For many women in their 40s and 50s, brain fog is a daily fact of life. As you start to go through menopause, you might notice some common symptoms, including hot flushes, night sweats, weight gain and body shape changes, and of course – the dreaded brain fog.
What is brain fog?
Brain fog is the term commonly used to refer to the feelings of forgetfulness, confusion, and disarming ‘fogginess.’ When women suffer from brain fog they have a hard time remembering things clearly, and can’t focus on tasks or ideas. Brain fog can be exacerbated by the other symptoms of peri-menopause and menopause, such as hot flushes and mood swings.
Many women report that they don’t feel like themselves and can’t concentrate on their daily responsibilities without difficulties. If this sounds familiar, you are likely experiencing this common side effect of menopause.
Brain fog is reportedly worse during perimenopause
According to recent research, more than 60 percent of women in their 40s and 50s reported experiencing brain fog. The problem tends to be at its worse when women are going through peri-menopause, the stage that occurs just before menstruation ends and menopause begins.
Studies show that women who are in the early stages of their menopause tend to experience the negative effects of brain fog the most. Women in their last year of menstruation scored lowest on tests designed to evaluate:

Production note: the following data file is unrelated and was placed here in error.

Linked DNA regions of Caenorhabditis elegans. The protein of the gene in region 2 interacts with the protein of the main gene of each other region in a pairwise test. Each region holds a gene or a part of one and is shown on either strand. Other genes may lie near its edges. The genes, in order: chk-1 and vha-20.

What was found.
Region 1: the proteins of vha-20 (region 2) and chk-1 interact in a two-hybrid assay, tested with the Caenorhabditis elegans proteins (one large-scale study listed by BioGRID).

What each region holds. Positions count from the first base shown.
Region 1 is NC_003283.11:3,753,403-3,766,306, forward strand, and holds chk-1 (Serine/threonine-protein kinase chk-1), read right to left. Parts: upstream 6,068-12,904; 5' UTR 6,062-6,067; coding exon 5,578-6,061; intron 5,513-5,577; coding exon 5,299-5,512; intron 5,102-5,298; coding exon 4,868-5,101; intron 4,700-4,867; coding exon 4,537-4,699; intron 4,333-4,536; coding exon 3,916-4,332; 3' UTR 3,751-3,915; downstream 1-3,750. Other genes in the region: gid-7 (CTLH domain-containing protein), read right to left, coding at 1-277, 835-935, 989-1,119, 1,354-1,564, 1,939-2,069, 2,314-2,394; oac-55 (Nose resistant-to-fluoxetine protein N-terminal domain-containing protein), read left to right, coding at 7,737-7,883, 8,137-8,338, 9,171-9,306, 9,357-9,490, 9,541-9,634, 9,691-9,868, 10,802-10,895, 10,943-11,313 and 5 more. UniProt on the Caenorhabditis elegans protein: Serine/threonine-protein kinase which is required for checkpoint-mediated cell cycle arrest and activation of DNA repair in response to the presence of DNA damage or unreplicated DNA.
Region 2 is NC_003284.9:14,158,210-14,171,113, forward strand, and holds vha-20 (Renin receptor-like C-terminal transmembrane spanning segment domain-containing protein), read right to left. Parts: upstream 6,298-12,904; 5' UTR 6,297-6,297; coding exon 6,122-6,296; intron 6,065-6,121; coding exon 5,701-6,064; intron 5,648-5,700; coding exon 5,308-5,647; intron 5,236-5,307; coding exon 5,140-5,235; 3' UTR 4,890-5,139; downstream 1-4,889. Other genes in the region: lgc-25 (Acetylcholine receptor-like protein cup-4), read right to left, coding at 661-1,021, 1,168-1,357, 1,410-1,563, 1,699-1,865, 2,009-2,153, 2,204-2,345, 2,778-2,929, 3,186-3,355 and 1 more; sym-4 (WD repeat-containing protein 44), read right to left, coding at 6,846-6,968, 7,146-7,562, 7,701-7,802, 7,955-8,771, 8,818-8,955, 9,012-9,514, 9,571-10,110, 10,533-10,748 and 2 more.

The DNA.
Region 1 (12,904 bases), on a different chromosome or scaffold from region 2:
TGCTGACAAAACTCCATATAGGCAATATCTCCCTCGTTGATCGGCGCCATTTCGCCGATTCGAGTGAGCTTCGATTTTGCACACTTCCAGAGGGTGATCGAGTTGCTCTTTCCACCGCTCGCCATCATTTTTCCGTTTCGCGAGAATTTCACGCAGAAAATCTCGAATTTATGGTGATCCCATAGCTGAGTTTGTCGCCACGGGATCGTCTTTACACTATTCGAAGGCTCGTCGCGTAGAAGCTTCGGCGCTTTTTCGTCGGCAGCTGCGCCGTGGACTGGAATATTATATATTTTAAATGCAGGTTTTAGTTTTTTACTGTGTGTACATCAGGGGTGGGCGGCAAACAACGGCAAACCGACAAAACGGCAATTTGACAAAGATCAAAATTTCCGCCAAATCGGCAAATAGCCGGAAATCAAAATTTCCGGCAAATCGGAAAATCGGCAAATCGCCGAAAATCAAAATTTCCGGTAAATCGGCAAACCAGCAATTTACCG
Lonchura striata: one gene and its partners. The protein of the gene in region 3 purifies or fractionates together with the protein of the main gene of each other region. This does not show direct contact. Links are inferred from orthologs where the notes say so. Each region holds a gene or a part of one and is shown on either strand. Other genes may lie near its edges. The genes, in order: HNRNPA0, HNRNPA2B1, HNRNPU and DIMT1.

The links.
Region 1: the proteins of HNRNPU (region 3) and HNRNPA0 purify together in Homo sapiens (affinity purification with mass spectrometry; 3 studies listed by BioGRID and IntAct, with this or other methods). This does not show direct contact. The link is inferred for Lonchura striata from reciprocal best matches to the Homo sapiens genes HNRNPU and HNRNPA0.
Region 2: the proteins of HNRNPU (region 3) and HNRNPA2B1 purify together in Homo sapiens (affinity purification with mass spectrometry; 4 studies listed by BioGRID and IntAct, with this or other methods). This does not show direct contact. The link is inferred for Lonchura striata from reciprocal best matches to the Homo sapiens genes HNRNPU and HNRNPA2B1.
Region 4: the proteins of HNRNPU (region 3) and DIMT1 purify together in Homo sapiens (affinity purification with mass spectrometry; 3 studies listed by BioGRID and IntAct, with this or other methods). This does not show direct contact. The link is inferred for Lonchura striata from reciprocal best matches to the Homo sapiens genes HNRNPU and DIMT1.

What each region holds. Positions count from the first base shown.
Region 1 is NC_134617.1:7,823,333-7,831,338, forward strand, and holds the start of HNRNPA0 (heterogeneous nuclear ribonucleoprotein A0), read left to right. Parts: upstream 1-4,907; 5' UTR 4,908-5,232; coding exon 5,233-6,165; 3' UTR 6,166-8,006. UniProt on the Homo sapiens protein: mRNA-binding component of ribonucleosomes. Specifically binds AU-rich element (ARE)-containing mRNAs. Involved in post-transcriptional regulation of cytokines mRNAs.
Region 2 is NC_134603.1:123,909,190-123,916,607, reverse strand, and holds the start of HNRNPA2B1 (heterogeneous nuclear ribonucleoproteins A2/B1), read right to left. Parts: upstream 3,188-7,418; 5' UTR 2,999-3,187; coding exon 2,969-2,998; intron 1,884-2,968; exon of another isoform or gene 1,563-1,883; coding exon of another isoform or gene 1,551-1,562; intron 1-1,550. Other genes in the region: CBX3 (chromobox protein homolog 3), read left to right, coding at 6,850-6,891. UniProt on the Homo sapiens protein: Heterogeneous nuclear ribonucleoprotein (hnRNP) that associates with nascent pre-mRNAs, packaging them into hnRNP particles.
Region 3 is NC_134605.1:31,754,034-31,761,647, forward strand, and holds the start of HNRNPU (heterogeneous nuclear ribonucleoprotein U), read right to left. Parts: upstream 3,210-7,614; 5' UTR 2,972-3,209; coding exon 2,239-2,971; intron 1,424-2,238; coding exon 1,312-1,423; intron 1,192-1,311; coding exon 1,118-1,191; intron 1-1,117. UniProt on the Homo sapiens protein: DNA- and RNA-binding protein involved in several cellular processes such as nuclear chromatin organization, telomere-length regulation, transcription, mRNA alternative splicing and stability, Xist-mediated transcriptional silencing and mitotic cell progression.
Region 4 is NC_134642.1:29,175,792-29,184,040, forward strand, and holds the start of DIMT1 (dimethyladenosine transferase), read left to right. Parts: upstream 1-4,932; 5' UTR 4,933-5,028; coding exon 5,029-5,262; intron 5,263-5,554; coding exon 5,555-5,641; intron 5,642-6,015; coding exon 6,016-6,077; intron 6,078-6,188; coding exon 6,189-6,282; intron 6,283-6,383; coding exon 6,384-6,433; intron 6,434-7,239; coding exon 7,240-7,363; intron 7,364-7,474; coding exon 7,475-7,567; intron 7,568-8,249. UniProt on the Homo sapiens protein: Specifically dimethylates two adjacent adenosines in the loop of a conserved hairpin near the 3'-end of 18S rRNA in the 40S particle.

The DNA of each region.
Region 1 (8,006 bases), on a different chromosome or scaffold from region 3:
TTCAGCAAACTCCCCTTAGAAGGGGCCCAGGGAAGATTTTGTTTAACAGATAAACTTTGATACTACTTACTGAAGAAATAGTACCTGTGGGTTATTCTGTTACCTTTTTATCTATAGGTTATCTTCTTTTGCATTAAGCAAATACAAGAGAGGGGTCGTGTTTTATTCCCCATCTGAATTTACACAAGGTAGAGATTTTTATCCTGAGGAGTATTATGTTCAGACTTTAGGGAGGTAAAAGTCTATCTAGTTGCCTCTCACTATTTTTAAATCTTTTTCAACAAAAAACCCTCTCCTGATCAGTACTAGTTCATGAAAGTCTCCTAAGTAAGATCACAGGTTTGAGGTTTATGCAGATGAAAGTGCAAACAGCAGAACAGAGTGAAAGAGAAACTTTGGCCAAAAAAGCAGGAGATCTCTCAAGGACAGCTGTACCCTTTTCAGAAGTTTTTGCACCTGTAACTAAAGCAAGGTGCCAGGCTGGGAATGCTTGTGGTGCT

Over time, women’s brain fog tended to improve, and experts think that this may be down to hormonal fluctuations. During the perimenopausal period hormone levels, some of which are responsible for cognition processes, fluctuate up and down. This means that progesterone, oestrogen, follicle stimulating hormone, and luteinising hormone are all over the board. As your hormone levels adjust (usually within 4 years), your brain fog will likely subside.
What can you do about brain fog?
For many women, menopausal brain fog will subside with time. However, if you find that it is impacting your daily life, or is severe enough to cause you to forget about personal hygiene or the names of common objects, you should consult your GP.
They will likely want to assess you for dementia, Alzheimer’s, and other cognitive disorders. Once these conditions have been ruled out, you can consider menopausal hormone therapy (MHT). MHT entails taking low doses of oestrogen or a combo of oestrogen and progastrin. Remember that long term use of these hormones can increase your risks of cancer and cardiovascular disease, so be sure to speak to your GP.
Of course, there are also many lifestyle factors that can help you beat brain fog
Eat a healthy diet, limit your use of alcohol, and get plenty of sleep. Studies show that physical exercise can reduce the effects of brain fog, as can mental exercises that stimulate the mind.
If you are experiencing brain fog, remember that you’re not alone. Speak with your doctor as soon as you notice it effecting your daily life as there are ways to help improve it.